Unresolved issues of land and conservation of the Mau Forest Complex contributed to the ethnic clashes of December 2015 between the Kipsigis and Maasai in Narok County.
Narok, Kenya—Unlike other Kenyans who celebrated Christmas with joy and cheer, Sila Kuyo marked the day with sadness and loss. Sila, 50, is yet to come to terms with the emotional trauma and financial loss that he incurred on that fateful afternoon. He remembers the nearing Maasai morans as they chanted war songs as they approached his village of Sachangwan in Narok County. With no time to waste and even less to save any material things, he and his family scampered to safety in nearby thickets leaving there homes and all that was in at the mercy of the angry mob. “My motorcycle, my car and houses were all burnt by the Maasai morans. They then drove away my seven cattle. They reduced me to zero,” said Sila sadness still evident in his tone gaze.
The following day it was the house and belongings of Benjamin Rotikan’s elder brother that went up in flames as a result of the wrath of the vengeful Kipsigis youth. Rotikan, 18, heard Kipsigis youth approaching his home from a far as they sang and wailed. Rotikan and his brother rounded up their cattle and took them to safety near Ol Posimoru , a predominantly Maasai shopping center. They didn’t come back until the next day, 27th of December 2015. That is when they found their house had been burnt along with thousands of shillings worth of property in it.
It took a visit by the Cabinet Secretary in charge of security, Hon Joseph Nkaiserry to quell the violence but not before seven lives had been lost, dozens injured, thousands displaced from their homes and millions of shillings worth of property lost in the clashes. Since peace returned early this month, residents of Sachangwan and Olengape have been heading back to their homes to rebuild.
Sila’s home was at the boundary between the Maasai and the Kalenjin. After the clashes, he opted to swop his parcel of land with a Maasai so as to be safe in case of such an ordeal in future. He is now building a fresh. “The government gave me eleven iron sheets to roof my house. But this is not enough,” said Sila.
Sila is among the more than 400 Kalenjin families who were displaced by the Maasai in ethnic clashes that begun on the eve of Christmas Day. According to Sila, the clashes begun when a Maasai elder was shot in the forest by thugs. The Maasai however accused the Kalenjin of the murder. They planned to avenge and the results were clashes between the two communities.
At the center of the rivalry between the two communities however, lie issues of land and conservation of the Mau Forest Complex. The Mau Forest Complex is one of the five main water catchment areas in the country. The other four include the Aberdare Mountains, Mount Kenya, Mount Elgon, and the Cherangani Hills. The Mau forest complex spans several counties in the expansive Rift Valley region. It is the largest montane forest in the entire East Africa with an estimated area of 273,300 hectares.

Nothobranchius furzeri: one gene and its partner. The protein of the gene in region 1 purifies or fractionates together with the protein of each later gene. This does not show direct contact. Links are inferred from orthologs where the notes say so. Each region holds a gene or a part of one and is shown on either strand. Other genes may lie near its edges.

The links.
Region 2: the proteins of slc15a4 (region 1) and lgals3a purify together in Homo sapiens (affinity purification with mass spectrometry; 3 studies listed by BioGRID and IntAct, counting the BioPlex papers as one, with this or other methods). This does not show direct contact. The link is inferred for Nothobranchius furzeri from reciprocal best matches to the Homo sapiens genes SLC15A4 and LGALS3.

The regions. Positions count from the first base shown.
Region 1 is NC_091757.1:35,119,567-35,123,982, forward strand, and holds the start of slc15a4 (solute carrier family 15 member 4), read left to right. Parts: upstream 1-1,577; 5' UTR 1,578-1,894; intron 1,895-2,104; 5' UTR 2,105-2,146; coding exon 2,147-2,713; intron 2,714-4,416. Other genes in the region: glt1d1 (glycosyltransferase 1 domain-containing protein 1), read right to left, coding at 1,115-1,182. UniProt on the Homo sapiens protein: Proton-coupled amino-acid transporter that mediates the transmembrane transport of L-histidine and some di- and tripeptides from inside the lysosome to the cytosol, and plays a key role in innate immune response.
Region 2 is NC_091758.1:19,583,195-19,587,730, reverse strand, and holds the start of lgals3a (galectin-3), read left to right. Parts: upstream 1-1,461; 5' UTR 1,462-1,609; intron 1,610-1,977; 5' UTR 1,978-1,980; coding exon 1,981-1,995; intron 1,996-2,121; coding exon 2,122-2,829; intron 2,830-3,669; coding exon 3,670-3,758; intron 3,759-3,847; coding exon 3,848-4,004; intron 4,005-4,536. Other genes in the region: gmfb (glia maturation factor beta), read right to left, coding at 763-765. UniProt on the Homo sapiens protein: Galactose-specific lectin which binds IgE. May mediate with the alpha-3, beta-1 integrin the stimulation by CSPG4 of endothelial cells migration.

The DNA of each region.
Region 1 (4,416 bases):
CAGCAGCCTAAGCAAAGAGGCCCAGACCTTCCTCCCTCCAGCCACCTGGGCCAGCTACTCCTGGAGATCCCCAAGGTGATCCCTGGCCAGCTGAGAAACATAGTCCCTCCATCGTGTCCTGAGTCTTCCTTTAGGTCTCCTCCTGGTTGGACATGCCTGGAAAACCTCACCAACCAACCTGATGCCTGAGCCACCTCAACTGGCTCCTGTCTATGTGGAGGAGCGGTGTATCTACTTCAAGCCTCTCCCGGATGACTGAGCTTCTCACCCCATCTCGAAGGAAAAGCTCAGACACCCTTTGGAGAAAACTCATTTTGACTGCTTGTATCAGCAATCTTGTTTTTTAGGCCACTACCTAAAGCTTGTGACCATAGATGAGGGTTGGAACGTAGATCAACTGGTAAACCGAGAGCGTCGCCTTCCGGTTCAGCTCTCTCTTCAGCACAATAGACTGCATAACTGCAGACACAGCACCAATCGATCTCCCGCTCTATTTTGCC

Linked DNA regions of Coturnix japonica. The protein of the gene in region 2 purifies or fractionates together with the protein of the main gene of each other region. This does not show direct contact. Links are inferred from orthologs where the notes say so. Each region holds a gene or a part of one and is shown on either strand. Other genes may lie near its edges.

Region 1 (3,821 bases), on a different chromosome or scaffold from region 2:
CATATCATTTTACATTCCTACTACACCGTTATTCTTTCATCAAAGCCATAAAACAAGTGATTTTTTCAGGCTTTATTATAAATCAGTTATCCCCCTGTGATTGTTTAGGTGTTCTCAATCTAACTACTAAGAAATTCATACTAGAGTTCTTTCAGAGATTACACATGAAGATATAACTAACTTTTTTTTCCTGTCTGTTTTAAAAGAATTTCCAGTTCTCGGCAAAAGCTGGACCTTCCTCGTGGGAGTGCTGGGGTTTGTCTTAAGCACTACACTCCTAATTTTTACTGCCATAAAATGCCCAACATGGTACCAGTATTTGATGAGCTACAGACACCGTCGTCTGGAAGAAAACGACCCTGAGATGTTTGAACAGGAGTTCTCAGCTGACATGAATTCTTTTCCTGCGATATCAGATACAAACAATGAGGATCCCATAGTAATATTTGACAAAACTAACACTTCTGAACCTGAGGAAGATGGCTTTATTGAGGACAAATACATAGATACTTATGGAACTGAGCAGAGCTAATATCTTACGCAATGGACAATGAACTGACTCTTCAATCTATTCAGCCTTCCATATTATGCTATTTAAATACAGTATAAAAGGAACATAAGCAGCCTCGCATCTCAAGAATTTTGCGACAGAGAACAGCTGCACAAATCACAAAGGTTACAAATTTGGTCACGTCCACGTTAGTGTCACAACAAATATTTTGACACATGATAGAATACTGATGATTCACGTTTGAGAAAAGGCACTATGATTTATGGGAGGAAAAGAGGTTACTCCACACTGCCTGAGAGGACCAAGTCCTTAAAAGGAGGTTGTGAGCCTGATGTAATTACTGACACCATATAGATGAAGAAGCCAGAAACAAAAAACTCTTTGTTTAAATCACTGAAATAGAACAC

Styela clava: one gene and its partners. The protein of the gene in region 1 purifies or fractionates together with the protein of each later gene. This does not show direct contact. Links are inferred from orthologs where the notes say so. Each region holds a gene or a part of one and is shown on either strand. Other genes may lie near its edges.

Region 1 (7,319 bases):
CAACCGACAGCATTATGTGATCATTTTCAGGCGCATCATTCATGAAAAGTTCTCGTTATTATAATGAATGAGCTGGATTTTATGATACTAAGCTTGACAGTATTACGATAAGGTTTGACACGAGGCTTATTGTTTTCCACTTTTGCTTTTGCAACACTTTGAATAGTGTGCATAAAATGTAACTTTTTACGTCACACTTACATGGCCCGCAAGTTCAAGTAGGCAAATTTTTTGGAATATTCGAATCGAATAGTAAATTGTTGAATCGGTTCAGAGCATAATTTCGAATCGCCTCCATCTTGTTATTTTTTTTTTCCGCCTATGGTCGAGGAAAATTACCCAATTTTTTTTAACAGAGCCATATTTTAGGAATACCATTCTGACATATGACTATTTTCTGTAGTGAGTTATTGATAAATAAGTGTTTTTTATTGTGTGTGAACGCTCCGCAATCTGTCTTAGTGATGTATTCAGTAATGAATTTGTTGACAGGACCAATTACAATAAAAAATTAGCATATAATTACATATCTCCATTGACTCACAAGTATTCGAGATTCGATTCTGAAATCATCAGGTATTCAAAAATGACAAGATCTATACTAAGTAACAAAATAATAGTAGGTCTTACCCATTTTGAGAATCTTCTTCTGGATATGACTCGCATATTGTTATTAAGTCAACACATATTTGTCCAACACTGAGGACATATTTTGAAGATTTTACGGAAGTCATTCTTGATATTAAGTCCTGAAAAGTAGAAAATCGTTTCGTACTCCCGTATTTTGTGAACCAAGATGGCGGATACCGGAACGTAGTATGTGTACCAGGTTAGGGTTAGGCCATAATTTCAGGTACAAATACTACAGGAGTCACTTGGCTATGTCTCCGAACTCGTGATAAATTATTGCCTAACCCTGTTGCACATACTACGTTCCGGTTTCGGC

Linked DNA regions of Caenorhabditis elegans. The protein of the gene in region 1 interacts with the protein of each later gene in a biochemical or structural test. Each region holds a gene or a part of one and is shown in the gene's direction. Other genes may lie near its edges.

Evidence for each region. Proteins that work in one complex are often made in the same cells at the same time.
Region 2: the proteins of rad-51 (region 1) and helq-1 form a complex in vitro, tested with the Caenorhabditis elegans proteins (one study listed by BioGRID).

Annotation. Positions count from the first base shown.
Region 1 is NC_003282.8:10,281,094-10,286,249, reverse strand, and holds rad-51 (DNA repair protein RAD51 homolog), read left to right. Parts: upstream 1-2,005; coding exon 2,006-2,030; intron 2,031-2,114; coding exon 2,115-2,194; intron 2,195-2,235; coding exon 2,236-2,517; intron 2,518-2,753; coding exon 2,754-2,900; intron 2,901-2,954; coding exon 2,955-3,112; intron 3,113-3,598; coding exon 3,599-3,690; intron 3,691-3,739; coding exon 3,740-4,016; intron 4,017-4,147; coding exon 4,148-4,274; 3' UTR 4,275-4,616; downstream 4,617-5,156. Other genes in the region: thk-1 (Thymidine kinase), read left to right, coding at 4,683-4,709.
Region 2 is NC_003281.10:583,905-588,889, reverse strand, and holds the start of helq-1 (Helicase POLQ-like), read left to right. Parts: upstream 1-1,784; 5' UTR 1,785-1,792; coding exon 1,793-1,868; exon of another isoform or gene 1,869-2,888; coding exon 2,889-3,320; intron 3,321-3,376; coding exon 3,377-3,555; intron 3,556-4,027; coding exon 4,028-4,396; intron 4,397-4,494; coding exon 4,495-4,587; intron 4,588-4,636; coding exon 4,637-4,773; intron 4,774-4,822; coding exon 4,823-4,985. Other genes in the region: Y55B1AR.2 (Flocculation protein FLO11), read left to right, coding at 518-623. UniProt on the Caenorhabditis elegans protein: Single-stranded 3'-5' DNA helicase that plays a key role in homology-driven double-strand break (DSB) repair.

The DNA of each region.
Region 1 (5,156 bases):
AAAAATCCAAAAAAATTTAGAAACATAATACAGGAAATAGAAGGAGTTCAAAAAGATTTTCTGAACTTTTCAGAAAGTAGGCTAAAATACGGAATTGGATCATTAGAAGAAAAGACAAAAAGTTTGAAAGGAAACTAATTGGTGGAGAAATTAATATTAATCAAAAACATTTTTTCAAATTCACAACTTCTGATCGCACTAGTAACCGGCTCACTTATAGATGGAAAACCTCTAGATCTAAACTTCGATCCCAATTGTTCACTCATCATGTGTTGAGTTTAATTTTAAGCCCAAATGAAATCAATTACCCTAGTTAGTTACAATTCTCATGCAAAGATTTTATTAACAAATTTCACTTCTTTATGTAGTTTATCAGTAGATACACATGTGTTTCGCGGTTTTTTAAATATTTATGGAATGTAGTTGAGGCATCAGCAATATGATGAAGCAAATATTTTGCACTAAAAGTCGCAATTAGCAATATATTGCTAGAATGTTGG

Since the early 1990’s there have been increased illegal and irregular allocations of land in the Mau Forest Complex. A land report released in 2004 and named after the commission chair, the Ndungu report, recommended the eviction of settlers from the forest. Though evictions have since been done, it has not been conclusive having been marred by politics. Majority of the settlers are of the Kipsigis community while the Maasai especially on the Maasai Mau part of the Mau believe that the settlers ae encroaching on their land. The complex being a water tower, the Maasai also feel that the settlers have affected their source of water.
Leaders from the Maasai community have on several occasions called for the eviction of the settlers in order to save the Mara and Ewaso Ngi’ro Rivers whose source is at the forest complex. Narok North MP, Moitalel Ole kenta last year supported the evictions saying that the environment has to be conserved while Narok South MP, Johana Ngeno has in various times opposed the evictions.
The Christmas clashes of 2015 were bound to happen and the murder just served to trigger an animosity that already simmered below the surface. At one side is a community which feels at loss over the other’s encroachment while the other community feels it has a right to be there having paid and received title deeds from the government. The Ndung’u Report of 2004 had however recommended that the settlers’ titles be revoked upon eviction.
The evictions from the Mau Complex have been highly politicized and are yet to be done in full. Rebecca Nkowua, the County Executive Member for environment and water in Narok County said that with regards to evictions, the county government can only work with the national government since it is not within the county’s powers to evict. “We do not have money to compensate so we can’t evict people who encroached into the Mau,” said Nkowua. Nkowua’s department can only conserve the forest as it is and prevent further encroachment with help from the government’s security organs.